3 great tips to cultivate creativity in all areas of your life - Fuel, Ritual, and Practice.


Today I have the next guest in my series on Cultivating Wholehearted Living - thriving in the second half of life. Jennifer writes a really interesting blog called Unfold And Begin, and advocates for the use of Vision Boards for life planning, she even runs workshops on how to create and use them for goal planning and other creative outlets.

Jennifer is sharing some of her tips on how to bring more creativity into our lives - so on that note I'll hand it over to her to tell us her three steps to cultivating creativity...


Please don’t think that only an artist needs to cultivate creativity. It just isn’t true. Creativity is about bringing two or more things together in a new way. It can be art, science, math, cooking, writing, music…the list is endless. But how do we cultivate our creativity?

We’re all creative. It’s in how you dress or bake or even how you decorate. It’s also in how you solve problems. My favorite example of creative problem solving is shown in the movie Apollo 13. During a crisis, the scientists on earth had to figure out how to fit a square box into a round hole. They did it under pressure only using the items that could be found on the space craft.

Proof that even rocket scientists are creative. They must be...they imagined rockets could blast off into space in the first place and just recently flew a drone helicopter around Mars! Sure, it’s an extreme example. But have you ever gone through your junk drawer to find that exact piece of something that would help you solve a problem? Ever duct taped something into place? That is creative problem solving.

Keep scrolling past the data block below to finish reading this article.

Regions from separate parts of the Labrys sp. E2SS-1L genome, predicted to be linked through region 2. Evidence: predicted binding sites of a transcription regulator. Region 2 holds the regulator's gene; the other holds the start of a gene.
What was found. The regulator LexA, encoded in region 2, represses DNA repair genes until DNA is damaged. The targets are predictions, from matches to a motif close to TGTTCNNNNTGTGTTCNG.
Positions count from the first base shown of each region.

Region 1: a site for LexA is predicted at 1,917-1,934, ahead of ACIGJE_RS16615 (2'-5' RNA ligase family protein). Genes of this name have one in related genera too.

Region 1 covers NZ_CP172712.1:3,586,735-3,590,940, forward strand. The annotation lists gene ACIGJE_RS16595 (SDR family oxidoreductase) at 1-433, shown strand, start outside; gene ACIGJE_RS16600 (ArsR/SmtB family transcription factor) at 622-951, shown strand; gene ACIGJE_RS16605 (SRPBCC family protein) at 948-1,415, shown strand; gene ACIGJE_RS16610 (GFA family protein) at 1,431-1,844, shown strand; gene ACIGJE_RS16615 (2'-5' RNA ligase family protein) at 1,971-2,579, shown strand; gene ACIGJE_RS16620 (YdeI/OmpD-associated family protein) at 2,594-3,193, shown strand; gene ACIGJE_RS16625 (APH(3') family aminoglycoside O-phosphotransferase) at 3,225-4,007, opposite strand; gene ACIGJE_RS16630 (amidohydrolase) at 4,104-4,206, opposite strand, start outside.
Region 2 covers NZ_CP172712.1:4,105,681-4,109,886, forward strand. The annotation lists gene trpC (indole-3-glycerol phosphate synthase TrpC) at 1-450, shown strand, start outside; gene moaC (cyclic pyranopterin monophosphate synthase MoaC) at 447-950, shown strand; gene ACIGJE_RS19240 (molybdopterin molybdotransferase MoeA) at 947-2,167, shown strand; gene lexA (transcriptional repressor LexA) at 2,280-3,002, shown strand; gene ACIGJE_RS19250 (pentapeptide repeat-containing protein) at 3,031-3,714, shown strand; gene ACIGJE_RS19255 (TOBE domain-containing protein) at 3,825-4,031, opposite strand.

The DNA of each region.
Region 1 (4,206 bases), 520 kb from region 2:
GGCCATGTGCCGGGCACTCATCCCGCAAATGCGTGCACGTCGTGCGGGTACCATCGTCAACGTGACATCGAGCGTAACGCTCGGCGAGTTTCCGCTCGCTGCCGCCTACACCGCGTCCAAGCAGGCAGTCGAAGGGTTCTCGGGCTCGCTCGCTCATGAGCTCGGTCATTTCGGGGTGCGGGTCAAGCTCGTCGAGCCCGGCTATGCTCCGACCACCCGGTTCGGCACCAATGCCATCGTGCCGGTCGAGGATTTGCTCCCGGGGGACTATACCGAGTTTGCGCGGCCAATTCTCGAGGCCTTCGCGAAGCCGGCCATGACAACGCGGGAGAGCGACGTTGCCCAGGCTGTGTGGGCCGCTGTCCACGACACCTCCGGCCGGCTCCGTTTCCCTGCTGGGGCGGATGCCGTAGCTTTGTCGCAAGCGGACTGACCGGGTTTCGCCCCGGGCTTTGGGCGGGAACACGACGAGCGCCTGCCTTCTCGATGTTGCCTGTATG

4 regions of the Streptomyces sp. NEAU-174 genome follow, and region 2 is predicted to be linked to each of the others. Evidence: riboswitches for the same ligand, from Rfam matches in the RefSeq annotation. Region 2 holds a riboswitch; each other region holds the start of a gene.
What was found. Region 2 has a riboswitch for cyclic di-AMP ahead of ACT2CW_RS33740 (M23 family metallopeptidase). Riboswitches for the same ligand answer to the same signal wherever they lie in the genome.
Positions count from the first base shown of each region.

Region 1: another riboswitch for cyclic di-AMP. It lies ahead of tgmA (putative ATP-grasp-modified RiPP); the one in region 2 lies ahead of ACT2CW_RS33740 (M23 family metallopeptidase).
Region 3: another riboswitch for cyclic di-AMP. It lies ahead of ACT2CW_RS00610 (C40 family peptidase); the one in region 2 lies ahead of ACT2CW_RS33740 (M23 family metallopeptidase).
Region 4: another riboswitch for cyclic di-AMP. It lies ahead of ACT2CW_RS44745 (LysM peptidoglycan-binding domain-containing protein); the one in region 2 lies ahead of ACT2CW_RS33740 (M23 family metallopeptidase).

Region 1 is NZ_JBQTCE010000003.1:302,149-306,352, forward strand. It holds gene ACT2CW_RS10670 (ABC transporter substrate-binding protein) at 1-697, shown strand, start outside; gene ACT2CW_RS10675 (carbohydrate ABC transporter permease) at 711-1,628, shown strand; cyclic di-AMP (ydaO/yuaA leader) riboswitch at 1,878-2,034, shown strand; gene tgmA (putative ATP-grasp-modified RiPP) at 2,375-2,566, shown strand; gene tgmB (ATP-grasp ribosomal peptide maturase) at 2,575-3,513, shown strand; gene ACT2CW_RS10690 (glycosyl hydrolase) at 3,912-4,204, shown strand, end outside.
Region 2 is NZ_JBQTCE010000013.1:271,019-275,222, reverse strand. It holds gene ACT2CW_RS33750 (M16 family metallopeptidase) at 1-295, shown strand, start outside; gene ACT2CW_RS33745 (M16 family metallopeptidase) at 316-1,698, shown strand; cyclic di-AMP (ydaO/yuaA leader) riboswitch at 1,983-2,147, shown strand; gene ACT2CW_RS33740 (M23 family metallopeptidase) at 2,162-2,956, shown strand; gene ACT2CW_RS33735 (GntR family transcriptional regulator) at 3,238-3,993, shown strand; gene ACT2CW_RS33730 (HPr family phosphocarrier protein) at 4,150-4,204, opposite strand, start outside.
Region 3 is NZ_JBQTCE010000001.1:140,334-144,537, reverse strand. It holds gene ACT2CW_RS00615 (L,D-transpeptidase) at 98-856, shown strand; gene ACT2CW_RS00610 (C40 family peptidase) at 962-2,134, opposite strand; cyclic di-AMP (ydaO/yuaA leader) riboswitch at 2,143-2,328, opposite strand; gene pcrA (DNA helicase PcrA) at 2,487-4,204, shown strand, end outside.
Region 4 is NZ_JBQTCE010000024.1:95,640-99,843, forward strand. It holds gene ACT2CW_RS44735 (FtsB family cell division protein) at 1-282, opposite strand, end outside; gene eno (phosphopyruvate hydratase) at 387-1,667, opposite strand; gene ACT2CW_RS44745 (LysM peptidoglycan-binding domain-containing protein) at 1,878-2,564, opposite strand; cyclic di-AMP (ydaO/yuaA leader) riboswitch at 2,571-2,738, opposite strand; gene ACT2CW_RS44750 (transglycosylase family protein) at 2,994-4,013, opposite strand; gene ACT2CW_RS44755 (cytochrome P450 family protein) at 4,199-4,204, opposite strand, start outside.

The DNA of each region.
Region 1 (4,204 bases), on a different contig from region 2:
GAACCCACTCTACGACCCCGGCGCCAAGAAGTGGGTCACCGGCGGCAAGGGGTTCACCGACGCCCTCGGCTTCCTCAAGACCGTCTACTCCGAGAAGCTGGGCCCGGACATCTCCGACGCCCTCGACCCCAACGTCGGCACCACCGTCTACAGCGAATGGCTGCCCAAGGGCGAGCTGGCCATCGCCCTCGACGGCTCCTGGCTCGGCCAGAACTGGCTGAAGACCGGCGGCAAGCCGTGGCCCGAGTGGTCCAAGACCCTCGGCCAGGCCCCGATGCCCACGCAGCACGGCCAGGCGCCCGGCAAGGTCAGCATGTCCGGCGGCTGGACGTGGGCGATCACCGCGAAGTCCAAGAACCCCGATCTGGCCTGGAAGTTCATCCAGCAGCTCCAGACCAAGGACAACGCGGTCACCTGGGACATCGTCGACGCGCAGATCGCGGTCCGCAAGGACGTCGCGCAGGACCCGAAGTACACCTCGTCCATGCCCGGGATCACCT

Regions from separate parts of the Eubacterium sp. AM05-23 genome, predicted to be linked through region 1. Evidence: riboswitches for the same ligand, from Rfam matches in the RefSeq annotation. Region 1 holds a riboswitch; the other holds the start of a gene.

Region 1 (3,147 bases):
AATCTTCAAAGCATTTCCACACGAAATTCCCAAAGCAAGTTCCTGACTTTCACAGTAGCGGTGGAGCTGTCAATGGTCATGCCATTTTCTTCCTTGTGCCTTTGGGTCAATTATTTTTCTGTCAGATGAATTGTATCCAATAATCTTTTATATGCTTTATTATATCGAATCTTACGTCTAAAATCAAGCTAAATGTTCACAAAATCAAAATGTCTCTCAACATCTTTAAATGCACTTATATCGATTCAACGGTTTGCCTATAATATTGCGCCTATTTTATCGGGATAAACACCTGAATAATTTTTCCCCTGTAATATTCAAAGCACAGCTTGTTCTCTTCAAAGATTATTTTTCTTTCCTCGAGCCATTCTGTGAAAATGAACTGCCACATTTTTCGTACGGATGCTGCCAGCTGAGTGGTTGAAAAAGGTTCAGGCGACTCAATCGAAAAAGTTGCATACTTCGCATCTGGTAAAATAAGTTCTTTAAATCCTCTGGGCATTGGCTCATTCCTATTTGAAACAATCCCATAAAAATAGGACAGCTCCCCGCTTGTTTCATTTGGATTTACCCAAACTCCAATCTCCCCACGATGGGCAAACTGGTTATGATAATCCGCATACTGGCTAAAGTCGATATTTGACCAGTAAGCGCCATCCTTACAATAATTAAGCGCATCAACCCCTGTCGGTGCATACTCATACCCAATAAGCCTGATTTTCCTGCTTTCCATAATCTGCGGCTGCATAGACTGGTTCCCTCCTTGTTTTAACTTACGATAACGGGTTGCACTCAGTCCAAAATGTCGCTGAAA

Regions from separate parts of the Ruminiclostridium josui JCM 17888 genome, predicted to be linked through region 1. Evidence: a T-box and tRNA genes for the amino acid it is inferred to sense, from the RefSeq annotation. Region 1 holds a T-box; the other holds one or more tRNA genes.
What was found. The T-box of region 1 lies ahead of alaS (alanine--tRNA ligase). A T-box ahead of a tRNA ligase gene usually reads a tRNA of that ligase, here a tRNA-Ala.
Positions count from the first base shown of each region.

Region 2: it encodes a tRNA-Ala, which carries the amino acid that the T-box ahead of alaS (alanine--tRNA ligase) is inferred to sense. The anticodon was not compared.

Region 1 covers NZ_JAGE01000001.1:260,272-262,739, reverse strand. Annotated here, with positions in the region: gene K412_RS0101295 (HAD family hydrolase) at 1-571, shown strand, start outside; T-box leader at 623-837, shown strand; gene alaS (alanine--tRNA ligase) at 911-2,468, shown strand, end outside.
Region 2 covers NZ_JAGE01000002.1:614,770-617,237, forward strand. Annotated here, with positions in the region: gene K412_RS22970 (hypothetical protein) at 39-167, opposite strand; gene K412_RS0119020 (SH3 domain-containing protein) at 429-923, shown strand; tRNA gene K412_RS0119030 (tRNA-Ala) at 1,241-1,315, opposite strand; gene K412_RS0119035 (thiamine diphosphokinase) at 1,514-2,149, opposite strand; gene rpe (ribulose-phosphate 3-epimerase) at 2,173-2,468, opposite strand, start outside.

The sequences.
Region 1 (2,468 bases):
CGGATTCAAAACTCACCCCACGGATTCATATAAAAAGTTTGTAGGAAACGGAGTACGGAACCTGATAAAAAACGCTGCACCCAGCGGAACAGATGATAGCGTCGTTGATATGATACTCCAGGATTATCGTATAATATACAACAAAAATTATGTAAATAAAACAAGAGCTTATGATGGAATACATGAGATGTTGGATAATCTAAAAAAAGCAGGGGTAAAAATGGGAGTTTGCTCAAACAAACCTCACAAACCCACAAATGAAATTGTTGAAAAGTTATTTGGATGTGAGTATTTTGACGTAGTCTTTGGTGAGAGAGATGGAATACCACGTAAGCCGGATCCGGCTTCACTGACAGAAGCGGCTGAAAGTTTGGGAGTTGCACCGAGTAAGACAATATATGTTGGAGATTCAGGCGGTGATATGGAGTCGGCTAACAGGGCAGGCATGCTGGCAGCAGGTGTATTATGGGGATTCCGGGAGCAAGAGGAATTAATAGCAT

But creativity needs to be cultivated. If you don’t, you might find it harder to come up with those creative problem-solving ideas. Or that new story, or painting, or cake, or…whatever it is that you’re working on.

Let’s examine 3 ways we can cultivate creativity: fuel, ritual, and practice.


We all know that to make a car go we need to put fuel into it. Whether that’s gas or electric, depends on the car. But either way, something goes into the car to fuel it.

The same is true of creativity. Something has to go into your brain-your creative core in order to fuel it. Reading, exercise, games, museum visits, tours, laughter, sunsets, sunrises, puppy dogs, kittens, games, children, family, friends…anything that gets you interested is fuel.

One of my favorite things to do is spend time with children who are playing because their imagination knows no bounds. They make up games on the spot, change rules during the game (usually with complicated guidelines) and create elaborate backstories for the dolls or unicorns they are playing with. The best part is they invite you into this wonderful world that they created. It’s a surge of creative fuel going directly into your system. Try it some time.

Mary Lou Cook: "Creativity is inventing, experimenting, growing, taking risks, breaking rules, making mistakes, and having fun."


Don’t let the word scare you, but also realize that there should be a ritual to your creative time. Whether you go to the same room or use the same pen and/or notebook or even the same time each day, it’s all a ritual.

For me, coffee is the ritual. The coffee is for my husband. He’s a morning talker but I’m a morning writer. My ritual is to brew and make the coffee and then bring him a cup of coffee in bed. It’s his incentive to stay in the bedroom because I work in our living room. We have an open floor plan. If he’s in the kitchen making coffee, he sees me and wants to start talking. But if I wake him up with a cup of coffee, he’s still a little too groggy to say much, and he doesn’t have a need to come out to the main living area. My ritual is to make the coffee and bring it to him. Once that’s complete, I can start writing.

coffee in bed